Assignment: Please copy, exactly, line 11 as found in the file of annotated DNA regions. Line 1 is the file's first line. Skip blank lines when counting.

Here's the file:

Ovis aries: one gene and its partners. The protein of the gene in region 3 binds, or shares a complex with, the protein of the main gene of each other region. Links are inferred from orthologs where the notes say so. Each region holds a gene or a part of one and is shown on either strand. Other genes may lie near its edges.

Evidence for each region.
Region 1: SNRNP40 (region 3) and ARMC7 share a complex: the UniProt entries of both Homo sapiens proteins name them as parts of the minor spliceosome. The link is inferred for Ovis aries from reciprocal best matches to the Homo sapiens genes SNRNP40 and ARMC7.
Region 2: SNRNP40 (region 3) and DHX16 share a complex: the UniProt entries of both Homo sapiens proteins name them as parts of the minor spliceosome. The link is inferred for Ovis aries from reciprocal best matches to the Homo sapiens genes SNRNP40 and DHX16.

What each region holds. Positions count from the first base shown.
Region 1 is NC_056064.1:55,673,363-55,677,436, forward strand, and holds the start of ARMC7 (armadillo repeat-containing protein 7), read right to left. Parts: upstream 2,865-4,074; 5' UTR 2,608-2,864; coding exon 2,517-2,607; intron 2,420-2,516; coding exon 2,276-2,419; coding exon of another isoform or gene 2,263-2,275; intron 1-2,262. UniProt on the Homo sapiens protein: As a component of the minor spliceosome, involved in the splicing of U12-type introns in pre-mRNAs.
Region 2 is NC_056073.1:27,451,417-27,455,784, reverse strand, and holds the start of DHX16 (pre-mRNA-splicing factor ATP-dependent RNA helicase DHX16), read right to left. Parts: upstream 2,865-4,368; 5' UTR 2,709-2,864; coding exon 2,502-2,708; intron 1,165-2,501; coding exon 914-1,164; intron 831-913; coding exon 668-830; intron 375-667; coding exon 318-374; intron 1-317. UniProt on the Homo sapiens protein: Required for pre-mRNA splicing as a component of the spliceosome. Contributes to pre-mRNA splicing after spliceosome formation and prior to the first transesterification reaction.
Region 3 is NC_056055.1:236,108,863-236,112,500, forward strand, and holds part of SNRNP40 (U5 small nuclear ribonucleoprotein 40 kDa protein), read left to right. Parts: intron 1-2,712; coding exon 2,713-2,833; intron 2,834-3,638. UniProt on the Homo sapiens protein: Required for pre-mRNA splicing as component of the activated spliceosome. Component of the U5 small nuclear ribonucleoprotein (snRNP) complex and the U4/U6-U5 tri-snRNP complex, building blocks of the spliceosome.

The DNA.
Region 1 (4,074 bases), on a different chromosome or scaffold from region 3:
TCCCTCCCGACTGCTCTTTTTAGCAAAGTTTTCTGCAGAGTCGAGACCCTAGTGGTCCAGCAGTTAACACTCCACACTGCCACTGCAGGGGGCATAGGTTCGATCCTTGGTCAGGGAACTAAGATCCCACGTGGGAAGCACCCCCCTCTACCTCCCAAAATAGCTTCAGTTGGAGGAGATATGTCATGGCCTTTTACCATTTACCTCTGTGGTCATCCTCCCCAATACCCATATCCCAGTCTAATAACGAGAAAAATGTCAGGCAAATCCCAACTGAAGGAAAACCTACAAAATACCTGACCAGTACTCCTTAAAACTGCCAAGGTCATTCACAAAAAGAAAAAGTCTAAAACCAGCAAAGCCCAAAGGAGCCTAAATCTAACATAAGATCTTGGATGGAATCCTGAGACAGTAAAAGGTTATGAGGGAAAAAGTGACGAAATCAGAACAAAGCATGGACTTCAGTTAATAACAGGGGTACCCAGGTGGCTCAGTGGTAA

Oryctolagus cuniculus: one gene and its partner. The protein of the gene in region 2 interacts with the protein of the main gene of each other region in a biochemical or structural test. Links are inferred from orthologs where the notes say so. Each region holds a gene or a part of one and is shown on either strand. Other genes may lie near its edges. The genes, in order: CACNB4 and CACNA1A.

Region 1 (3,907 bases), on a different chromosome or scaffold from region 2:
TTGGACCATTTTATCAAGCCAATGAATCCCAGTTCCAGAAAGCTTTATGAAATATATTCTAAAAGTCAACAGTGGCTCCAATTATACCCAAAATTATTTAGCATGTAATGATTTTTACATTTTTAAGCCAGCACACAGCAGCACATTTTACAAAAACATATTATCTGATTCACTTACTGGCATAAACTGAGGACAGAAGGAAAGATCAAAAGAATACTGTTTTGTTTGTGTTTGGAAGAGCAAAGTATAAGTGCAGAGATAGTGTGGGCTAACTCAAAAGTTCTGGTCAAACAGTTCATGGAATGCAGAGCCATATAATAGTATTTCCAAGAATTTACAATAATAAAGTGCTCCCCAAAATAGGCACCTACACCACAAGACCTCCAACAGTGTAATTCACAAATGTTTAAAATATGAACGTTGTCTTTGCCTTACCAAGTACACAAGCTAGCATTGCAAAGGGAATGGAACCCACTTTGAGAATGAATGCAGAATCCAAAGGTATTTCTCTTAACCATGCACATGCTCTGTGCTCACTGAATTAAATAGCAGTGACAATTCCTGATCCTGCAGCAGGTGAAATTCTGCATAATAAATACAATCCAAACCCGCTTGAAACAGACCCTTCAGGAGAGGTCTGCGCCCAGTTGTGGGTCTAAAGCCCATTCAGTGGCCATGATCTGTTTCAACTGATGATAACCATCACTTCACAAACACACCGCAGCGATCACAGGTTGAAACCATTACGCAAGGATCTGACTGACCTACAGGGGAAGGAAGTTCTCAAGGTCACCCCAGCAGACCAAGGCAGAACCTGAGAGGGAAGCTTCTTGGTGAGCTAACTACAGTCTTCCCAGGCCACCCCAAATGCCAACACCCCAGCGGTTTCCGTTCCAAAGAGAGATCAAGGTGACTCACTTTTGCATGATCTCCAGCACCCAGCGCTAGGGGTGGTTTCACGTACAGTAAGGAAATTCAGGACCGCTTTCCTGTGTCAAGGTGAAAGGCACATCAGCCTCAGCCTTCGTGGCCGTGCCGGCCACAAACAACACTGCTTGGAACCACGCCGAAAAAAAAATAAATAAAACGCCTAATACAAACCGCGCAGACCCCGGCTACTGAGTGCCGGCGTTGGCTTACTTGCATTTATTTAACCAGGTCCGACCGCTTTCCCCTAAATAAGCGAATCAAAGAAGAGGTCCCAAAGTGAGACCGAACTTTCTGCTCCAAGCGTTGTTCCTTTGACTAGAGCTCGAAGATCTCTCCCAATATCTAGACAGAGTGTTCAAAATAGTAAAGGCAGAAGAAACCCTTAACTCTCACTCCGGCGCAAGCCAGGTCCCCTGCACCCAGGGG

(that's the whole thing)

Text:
TCCCTCCCGACTGCTCTTTTTAGCAAAGTTTTCTGCAGAGTCGAGACCCTAGTGGTCCAGCAGTTAACACTCCACACTGCCACTGCAGGGGGCATAGGTTCGATCCTTGGTCAGGGAACTAAGATCCCACGTGGGAAGCACCCCCCTCTACCTCCCAAAATAGCTTCAGTTGGAGGAGATATGTCATGGCCTTTTACCATTTACCTCTGTGGTCATCCTCCCCAATACCCATATCCCAGTCTAATAACGAGAAAAATGTCAGGCAAATCCCAACTGAAGGAAAACCTACAAAATACCTGACCAGTACTCCTTAAAACTGCCAAGGTCATTCACAAAAAGAAAAAGTCTAAAACCAGCAAAGCCCAAAGGAGCCTAAATCTAACATAAGATCTTGGATGGAATCCTGAGACAGTAAAAGGTTATGAGGGAAAAAGTGACGAAATCAGAACAAAGCATGGACTTCAGTTAATAACAGGGGTACCCAGGTGGCTCAGTGGTAA